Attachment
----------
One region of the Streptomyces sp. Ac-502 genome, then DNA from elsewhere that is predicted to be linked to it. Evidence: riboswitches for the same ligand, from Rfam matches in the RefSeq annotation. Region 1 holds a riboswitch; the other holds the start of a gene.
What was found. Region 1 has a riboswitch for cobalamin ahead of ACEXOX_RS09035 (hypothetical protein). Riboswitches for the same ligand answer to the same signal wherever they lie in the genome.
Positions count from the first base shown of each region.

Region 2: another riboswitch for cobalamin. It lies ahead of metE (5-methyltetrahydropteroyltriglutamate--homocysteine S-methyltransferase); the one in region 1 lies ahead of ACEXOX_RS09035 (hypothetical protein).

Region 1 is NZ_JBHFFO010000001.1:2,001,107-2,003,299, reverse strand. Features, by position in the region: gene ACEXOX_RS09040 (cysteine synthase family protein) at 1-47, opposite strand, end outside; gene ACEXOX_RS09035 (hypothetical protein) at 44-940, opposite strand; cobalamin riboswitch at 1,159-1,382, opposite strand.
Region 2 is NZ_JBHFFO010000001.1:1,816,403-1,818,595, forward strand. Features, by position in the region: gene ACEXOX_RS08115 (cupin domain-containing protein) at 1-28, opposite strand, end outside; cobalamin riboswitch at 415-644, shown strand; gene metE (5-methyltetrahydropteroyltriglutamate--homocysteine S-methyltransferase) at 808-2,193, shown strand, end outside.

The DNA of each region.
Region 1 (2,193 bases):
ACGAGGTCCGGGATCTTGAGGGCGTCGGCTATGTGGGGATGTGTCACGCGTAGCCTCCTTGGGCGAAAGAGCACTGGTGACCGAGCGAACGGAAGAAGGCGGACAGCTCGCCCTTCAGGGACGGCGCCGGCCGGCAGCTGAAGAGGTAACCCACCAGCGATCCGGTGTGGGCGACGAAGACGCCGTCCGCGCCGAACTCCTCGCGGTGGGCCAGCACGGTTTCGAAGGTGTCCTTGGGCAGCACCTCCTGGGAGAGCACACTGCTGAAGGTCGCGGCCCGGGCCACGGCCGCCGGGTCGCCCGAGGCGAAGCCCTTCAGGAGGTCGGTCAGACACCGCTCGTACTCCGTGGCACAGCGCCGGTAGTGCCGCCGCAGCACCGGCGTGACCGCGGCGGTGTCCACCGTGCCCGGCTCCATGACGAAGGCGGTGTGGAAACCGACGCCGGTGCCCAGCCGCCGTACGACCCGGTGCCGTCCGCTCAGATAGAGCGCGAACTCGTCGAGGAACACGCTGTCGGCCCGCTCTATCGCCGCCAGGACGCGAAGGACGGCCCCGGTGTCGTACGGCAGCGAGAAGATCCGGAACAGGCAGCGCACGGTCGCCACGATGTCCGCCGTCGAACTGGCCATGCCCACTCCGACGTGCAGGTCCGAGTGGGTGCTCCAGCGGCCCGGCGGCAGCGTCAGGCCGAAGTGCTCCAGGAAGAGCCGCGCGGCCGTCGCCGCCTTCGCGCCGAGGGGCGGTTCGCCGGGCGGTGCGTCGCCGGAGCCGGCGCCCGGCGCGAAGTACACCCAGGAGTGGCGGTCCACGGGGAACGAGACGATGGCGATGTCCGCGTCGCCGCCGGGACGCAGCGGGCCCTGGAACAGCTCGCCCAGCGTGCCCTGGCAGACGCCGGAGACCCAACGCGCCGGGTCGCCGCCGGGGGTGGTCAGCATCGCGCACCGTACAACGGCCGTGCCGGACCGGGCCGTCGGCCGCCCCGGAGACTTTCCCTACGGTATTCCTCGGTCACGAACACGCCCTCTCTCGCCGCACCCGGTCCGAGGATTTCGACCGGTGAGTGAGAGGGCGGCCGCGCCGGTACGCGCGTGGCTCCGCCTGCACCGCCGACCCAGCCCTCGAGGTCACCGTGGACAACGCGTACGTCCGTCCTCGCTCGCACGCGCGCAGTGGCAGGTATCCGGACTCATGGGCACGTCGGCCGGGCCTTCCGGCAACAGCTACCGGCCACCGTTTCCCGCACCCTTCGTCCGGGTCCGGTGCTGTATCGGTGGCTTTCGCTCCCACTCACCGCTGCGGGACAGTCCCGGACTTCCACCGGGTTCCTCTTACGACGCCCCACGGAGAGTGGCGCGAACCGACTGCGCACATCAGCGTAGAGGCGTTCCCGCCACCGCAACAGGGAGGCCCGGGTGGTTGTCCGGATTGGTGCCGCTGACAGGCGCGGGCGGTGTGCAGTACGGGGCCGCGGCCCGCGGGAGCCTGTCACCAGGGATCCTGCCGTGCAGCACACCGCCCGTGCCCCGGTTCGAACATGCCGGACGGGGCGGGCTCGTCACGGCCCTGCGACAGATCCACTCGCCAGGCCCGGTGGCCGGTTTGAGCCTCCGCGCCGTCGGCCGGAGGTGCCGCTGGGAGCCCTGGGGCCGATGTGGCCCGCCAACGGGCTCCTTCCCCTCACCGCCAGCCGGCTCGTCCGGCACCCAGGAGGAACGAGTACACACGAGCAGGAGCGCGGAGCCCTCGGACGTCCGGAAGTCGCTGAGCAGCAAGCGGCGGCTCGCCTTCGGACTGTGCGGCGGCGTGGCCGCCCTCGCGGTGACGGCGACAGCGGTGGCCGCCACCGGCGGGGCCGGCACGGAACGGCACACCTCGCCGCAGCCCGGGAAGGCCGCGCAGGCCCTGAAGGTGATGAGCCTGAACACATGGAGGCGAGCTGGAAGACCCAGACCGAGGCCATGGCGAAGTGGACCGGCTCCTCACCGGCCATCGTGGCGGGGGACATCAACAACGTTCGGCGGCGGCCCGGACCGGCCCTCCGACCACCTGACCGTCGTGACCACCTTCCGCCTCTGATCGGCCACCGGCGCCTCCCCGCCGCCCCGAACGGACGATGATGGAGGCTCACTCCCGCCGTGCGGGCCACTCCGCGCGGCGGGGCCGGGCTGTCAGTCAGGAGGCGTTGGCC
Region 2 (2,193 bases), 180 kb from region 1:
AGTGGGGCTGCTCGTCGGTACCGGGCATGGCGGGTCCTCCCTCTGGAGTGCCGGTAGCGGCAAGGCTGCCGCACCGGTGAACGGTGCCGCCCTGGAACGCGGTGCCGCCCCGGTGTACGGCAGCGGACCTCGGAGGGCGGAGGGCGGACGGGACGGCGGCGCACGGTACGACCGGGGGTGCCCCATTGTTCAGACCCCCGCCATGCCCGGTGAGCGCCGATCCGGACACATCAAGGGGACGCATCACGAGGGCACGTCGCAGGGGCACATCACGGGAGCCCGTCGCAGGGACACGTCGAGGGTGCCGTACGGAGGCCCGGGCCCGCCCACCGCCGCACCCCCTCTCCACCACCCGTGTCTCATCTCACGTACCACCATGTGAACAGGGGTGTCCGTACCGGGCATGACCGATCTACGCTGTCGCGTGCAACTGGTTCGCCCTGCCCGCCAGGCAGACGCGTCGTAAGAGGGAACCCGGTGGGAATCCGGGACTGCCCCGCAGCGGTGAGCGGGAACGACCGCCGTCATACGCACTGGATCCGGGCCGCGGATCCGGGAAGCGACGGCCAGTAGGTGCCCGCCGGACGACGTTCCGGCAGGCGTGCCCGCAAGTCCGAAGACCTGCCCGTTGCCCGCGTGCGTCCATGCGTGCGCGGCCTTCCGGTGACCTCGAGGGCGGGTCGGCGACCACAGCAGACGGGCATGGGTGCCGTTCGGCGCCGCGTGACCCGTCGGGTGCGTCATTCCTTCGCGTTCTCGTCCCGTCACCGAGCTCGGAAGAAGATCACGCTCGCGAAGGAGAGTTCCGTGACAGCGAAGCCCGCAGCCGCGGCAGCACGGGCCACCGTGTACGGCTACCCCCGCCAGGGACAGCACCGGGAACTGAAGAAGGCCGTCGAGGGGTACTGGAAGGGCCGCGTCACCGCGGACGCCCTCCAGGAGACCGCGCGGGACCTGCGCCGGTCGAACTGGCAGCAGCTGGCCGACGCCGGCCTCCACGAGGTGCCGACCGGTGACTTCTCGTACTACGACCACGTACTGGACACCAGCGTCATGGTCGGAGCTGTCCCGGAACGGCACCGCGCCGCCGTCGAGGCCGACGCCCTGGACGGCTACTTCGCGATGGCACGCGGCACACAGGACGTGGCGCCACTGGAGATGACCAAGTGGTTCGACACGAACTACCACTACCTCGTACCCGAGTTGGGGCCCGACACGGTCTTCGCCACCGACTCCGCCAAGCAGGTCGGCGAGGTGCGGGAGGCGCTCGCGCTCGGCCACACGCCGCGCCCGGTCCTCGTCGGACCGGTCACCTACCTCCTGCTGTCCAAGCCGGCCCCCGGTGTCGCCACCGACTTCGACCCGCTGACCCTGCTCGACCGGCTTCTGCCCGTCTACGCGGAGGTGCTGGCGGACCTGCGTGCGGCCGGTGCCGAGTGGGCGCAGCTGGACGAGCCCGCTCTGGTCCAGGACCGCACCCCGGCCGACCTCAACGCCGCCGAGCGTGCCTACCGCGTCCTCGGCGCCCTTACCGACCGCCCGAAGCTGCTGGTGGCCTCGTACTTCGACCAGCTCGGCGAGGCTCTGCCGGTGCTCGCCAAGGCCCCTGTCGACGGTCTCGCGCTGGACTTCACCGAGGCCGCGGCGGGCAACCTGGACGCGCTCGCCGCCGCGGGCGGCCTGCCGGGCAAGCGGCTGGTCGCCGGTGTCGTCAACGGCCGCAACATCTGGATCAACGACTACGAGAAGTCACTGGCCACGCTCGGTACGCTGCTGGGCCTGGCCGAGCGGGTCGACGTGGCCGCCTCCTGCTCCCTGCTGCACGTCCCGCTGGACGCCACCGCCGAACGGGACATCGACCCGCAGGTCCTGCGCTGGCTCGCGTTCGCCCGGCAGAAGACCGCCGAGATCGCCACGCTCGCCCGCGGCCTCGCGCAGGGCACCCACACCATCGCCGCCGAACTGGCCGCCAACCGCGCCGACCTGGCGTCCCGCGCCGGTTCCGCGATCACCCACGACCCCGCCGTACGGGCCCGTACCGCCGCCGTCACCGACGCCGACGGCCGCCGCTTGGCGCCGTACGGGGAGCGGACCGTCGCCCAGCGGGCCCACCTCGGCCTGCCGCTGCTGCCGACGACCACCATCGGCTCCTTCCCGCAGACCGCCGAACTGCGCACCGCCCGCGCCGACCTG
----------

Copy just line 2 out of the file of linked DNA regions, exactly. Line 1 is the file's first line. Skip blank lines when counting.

What was found. Region 1 has a riboswitch for cobalamin ahead of ACEXOX_RS09035 (hypothetical protein). Riboswitches for the same ligand answer to the same signal wherever they lie in the genome.